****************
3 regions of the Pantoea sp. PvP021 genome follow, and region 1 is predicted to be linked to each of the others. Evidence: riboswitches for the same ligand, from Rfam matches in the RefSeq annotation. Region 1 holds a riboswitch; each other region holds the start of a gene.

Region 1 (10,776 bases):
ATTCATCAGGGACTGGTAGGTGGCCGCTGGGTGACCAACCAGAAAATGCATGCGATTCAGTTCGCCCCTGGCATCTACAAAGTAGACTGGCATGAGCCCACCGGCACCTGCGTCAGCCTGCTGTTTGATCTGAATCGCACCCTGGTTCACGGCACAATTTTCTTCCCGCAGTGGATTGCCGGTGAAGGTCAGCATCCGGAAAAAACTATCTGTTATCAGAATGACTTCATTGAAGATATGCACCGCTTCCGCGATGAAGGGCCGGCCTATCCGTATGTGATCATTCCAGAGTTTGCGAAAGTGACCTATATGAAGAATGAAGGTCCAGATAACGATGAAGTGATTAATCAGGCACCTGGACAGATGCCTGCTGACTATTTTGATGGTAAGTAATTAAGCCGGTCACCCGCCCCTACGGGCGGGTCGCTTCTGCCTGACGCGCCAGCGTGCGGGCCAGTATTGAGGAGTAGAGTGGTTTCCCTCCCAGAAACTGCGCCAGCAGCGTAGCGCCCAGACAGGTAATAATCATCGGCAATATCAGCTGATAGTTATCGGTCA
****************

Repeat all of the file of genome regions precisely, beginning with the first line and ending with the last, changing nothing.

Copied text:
3 regions of the Pantoea sp. PvP021 genome follow, and region 1 is predicted to be linked to each of the others. Evidence: riboswitches for the same ligand, from Rfam matches in the RefSeq annotation. Region 1 holds a riboswitch; each other region holds the start of a gene.

Region 1 (10,776 bases):
ATTCATCAGGGACTGGTAGGTGGCCGCTGGGTGACCAACCAGAAAATGCATGCGATTCAGTTCGCCCCTGGCATCTACAAAGTAGACTGGCATGAGCCCACCGGCACCTGCGTCAGCCTGCTGTTTGATCTGAATCGCACCCTGGTTCACGGCACAATTTTCTTCCCGCAGTGGATTGCCGGTGAAGGTCAGCATCCGGAAAAAACTATCTGTTATCAGAATGACTTCATTGAAGATATGCACCGCTTCCGCGATGAAGGGCCGGCCTATCCGTATGTGATCATTCCAGAGTTTGCGAAAGTGACCTATATGAAGAATGAAGGTCCAGATAACGATGAAGTGATTAATCAGGCACCTGGACAGATGCCTGCTGACTATTTTGATGGTAAGTAATTAAGCCGGTCACCCGCCCCTACGGGCGGGTCGCTTCTGCCTGACGCGCCAGCGTGCGGGCCAGTATTGAGGAGTAGAGTGGTTTCCCTCCCAGAAACTGCGCCAGCAGCGTAGCGCCCAGACAGGTAATAATCATCGGCAATATCAGCTGATAGTTATCGGTCA